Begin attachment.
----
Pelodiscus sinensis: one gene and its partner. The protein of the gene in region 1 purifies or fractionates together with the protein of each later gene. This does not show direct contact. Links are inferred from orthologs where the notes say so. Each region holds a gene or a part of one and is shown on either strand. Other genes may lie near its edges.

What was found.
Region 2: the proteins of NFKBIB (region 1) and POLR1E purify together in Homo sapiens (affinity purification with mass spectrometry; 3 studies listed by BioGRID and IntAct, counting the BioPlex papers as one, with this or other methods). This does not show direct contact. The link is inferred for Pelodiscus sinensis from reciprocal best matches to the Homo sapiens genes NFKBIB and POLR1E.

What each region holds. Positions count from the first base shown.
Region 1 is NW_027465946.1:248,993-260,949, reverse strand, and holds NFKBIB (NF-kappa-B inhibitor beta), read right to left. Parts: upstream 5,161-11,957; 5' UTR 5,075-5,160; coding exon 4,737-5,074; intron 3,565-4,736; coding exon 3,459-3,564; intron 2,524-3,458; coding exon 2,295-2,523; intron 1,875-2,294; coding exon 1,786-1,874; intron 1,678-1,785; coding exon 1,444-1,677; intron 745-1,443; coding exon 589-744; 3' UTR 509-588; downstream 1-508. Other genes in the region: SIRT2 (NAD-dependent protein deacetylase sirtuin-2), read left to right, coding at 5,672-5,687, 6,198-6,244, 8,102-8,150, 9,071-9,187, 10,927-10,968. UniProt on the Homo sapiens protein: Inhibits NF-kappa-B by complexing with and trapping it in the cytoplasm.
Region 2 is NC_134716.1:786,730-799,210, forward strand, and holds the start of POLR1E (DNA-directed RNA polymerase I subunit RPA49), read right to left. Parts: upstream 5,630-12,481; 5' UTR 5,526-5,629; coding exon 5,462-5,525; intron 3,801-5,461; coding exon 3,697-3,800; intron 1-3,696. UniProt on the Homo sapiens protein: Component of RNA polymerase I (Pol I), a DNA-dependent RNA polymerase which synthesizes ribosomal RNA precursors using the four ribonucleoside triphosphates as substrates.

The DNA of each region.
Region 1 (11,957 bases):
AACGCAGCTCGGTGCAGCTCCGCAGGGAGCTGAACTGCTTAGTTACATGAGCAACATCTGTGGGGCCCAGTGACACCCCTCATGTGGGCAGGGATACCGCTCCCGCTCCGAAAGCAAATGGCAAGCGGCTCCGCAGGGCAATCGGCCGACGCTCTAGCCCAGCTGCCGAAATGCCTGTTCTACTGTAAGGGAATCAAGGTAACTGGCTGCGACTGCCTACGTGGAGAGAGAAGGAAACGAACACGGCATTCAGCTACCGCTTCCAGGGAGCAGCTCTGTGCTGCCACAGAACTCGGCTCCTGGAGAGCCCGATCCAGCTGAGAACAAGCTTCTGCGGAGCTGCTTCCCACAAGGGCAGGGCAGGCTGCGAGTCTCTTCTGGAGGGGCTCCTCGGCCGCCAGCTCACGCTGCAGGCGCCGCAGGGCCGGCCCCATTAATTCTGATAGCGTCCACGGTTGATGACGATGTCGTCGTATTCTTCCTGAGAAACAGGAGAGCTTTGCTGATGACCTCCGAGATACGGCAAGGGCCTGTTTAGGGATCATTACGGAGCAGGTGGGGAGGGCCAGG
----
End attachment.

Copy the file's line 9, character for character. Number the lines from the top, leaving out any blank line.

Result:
AACGCAGCTCGGTGCAGCTCCGCAGGGAGCTGAACTGCTTAGTTACATGAGCAACATCTGTGGGGCCCAGTGACACCCCTCATGTGGGCAGGGATACCGCTCCCGCTCCGAAAGCAAATGGCAAGCGGCTCCGCAGGGCAATCGGCCGACGCTCTAGCCCAGCTGCCGAAATGCCTGTTCTACTGTAAGGGAATCAAGGTAACTGGCTGCGACTGCCTACGTGGAGAGAGAAGGAAACGAACACGGCATTCAGCTACCGCTTCCAGGGAGCAGCTCTGTGCTGCCACAGAACTCGGCTCCTGGAGAGCCCGATCCAGCTGAGAACAAGCTTCTGCGGAGCTGCTTCCCACAAGGGCAGGGCAGGCTGCGAGTCTCTTCTGGAGGGGCTCCTCGGCCGCCAGCTCACGCTGCAGGCGCCGCAGGGCCGGCCCCATTAATTCTGATAGCGTCCACGGTTGATGACGATGTCGTCGTATTCTTCCTGAGAAACAGGAGAGCTTTGCTGATGACCTCCGAGATACGGCAAGGGCCTGTTTAGGGATCATTACGGAGCAGGTGGGGAGGGCCAGG